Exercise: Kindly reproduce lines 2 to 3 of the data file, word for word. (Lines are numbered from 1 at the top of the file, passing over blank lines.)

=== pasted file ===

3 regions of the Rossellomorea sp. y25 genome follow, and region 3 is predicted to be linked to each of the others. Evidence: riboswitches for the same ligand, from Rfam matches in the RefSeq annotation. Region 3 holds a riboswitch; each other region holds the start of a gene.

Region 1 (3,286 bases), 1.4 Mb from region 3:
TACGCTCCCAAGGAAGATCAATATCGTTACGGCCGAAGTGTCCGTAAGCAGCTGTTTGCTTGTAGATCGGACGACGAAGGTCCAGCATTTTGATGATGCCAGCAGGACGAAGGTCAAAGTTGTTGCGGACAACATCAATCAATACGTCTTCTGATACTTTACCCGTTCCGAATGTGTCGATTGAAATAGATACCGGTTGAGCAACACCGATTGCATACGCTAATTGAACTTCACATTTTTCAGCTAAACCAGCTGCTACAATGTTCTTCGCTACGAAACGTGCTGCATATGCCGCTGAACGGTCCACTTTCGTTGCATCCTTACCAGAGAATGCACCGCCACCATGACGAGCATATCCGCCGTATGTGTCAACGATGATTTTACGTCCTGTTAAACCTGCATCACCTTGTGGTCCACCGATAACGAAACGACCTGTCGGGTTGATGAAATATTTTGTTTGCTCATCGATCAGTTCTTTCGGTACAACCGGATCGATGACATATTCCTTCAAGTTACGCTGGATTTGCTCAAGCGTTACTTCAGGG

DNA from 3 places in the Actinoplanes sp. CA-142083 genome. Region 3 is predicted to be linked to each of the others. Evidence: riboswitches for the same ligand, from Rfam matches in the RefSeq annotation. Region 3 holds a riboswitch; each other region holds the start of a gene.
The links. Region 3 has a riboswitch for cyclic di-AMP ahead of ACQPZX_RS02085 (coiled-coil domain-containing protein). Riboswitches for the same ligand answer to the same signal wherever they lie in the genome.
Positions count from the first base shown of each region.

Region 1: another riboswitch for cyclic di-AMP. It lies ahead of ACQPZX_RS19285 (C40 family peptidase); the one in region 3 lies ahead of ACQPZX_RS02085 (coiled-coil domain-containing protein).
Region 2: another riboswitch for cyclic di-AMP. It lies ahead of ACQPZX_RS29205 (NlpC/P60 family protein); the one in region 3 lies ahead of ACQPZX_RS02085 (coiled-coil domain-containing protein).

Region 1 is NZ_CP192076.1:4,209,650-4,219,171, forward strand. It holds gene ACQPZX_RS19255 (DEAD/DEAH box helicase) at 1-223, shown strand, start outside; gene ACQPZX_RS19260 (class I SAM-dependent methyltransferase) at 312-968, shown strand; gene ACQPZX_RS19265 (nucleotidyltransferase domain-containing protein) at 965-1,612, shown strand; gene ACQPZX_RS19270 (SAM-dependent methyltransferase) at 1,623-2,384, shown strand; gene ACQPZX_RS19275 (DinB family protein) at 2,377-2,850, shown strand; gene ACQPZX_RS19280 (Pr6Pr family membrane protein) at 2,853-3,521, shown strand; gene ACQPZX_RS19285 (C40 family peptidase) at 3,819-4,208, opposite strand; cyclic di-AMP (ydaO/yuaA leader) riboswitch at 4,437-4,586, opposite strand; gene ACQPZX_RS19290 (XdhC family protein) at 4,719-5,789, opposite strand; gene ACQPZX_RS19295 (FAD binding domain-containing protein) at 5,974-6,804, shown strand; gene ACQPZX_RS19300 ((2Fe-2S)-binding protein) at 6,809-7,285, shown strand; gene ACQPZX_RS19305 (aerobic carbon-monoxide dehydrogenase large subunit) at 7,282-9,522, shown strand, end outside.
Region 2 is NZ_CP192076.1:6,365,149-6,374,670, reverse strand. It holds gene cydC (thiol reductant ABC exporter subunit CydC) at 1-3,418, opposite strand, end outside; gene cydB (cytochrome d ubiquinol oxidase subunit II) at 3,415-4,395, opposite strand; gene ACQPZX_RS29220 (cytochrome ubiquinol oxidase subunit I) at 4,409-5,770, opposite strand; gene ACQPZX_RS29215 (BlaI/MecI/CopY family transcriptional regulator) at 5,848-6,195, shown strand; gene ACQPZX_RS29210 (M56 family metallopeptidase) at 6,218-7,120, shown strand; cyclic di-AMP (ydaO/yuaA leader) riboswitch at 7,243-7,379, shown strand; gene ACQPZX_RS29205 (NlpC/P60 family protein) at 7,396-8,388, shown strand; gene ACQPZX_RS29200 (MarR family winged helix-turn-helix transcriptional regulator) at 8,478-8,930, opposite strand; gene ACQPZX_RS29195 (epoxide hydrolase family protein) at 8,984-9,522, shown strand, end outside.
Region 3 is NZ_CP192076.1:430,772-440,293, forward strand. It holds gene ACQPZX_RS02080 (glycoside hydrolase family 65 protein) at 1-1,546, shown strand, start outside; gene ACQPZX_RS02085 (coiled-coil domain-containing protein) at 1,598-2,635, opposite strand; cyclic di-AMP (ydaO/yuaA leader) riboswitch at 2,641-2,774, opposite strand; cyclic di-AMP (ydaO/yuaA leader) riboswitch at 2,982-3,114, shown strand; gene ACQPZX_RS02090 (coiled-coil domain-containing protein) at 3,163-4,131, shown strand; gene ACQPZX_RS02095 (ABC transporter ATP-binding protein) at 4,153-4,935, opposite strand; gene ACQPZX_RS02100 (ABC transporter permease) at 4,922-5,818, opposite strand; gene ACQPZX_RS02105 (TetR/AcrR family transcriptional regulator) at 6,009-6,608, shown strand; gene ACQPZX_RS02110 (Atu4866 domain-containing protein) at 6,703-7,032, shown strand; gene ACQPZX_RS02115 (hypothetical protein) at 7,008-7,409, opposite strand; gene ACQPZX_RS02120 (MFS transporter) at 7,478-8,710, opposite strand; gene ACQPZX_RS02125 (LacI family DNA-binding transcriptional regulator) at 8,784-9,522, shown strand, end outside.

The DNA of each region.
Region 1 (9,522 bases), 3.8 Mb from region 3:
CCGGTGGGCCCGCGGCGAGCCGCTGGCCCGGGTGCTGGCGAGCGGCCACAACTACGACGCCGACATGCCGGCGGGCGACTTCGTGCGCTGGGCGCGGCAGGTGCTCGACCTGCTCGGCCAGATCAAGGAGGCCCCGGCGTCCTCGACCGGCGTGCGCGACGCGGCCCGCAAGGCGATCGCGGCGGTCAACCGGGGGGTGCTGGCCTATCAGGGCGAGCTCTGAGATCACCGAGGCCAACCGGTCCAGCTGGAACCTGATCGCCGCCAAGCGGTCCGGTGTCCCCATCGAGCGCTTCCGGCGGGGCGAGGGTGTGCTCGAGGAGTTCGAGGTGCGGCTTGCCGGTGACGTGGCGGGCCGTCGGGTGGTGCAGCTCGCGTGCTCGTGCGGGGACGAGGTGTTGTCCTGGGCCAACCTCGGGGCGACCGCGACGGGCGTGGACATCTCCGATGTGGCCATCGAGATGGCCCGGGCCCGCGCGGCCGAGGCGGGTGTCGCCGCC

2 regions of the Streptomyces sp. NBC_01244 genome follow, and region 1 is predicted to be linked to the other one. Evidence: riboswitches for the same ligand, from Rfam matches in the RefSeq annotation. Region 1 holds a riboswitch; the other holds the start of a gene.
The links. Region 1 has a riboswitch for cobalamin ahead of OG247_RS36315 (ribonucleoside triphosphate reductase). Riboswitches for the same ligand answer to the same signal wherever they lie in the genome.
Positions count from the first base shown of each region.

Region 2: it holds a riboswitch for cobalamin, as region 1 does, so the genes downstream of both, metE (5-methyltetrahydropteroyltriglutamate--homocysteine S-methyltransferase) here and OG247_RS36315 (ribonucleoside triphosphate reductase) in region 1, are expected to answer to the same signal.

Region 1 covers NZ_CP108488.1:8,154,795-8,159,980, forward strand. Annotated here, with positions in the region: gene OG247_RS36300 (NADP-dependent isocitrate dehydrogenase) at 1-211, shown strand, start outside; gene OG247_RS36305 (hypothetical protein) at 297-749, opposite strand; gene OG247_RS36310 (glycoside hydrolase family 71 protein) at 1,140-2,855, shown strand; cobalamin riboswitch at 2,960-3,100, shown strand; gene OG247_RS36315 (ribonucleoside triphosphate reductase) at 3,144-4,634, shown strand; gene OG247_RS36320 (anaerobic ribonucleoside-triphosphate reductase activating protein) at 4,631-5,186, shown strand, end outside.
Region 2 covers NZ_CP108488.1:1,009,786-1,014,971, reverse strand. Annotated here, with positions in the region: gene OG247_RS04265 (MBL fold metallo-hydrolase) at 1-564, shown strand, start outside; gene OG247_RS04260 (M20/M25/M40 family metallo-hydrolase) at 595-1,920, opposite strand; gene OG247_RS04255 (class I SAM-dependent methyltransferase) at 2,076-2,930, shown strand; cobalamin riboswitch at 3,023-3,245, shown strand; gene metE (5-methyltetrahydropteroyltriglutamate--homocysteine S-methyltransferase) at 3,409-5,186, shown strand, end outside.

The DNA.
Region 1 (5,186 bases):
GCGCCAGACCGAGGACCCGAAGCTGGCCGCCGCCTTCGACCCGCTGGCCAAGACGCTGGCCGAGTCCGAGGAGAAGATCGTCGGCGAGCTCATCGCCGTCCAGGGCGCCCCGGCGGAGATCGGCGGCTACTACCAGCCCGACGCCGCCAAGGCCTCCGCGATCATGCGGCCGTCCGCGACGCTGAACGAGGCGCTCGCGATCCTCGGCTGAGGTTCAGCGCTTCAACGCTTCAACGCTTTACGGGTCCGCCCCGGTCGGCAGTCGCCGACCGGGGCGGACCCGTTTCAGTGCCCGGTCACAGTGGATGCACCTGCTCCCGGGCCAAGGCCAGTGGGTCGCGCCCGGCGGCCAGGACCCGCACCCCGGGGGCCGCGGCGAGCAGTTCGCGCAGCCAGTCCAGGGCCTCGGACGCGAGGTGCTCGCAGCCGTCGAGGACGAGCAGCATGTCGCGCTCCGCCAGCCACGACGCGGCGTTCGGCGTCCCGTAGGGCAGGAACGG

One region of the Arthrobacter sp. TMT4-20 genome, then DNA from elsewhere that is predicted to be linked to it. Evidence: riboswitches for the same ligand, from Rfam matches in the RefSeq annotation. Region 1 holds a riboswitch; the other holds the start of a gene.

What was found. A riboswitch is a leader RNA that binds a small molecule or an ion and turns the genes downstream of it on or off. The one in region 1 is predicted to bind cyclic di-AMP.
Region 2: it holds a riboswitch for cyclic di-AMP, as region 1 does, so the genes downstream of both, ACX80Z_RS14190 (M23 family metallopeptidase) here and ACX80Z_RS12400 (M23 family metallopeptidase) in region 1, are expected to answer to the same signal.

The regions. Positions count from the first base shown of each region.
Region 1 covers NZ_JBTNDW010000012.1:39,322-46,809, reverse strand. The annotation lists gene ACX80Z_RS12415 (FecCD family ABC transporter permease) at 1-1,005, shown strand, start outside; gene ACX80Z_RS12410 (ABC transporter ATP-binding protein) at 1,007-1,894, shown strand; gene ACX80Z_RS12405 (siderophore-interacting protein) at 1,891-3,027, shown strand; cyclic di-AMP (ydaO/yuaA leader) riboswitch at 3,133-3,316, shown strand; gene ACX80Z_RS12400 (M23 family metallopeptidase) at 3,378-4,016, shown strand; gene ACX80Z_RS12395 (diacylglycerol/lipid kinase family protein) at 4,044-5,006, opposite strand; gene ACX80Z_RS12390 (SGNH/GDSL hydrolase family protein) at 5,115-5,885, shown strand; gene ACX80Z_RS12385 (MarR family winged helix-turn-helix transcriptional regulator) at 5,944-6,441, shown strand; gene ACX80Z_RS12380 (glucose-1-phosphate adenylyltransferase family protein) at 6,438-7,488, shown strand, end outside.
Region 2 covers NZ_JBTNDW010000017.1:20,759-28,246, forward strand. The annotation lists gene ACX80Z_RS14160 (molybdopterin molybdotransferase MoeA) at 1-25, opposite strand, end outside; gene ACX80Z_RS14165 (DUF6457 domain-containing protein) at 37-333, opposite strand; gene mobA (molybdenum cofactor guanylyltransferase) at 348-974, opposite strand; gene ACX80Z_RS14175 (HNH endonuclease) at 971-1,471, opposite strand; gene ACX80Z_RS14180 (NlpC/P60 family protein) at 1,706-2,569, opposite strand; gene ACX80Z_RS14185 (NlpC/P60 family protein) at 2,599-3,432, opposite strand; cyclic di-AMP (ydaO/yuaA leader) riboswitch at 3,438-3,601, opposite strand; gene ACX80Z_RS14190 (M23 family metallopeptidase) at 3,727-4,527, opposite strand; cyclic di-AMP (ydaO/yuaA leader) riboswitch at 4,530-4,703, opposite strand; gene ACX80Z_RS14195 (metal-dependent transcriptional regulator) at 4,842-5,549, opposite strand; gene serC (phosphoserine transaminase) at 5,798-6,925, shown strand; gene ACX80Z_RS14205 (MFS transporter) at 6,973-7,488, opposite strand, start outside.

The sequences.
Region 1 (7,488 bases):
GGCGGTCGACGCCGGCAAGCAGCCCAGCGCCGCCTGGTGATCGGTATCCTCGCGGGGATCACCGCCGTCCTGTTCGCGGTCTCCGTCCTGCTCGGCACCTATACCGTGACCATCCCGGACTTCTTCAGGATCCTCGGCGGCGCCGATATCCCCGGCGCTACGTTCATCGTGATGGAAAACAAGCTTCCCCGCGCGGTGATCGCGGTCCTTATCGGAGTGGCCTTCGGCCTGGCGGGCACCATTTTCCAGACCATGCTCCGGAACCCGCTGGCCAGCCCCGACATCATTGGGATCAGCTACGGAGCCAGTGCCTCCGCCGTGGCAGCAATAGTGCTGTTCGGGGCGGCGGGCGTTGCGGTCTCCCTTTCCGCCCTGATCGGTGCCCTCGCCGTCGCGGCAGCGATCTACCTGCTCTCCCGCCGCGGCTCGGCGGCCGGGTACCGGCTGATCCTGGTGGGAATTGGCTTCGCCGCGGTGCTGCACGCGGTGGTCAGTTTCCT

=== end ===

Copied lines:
Region 1 (3,286 bases), 1.4 Mb from region 3:
TACGCTCCCAAGGAAGATCAATATCGTTACGGCCGAAGTGTCCGTAAGCAGCTGTTTGCTTGTAGATCGGACGACGAAGGTCCAGCATTTTGATGATGCCAGCAGGACGAAGGTCAAAGTTGTTGCGGACAACATCAATCAATACGTCTTCTGATACTTTACCCGTTCCGAATGTGTCGATTGAAATAGATACCGGTTGAGCAACACCGATTGCATACGCTAATTGAACTTCACATTTTTCAGCTAAACCAGCTGCTACAATGTTCTTCGCTACGAAACGTGCTGCATATGCCGCTGAACGGTCCACTTTCGTTGCATCCTTACCAGAGAATGCACCGCCACCATGACGAGCATATCCGCCGTATGTGTCAACGATGATTTTACGTCCTGTTAAACCTGCATCACCTTGTGGTCCACCGATAACGAAACGACCTGTCGGGTTGATGAAATATTTTGTTTGCTCATCGATCAGTTCTTTCGGTACAACCGGATCGATGACATATTCCTTCAAGTTACGCTGGATTTGCTCAAGCGTTACTTCAGGG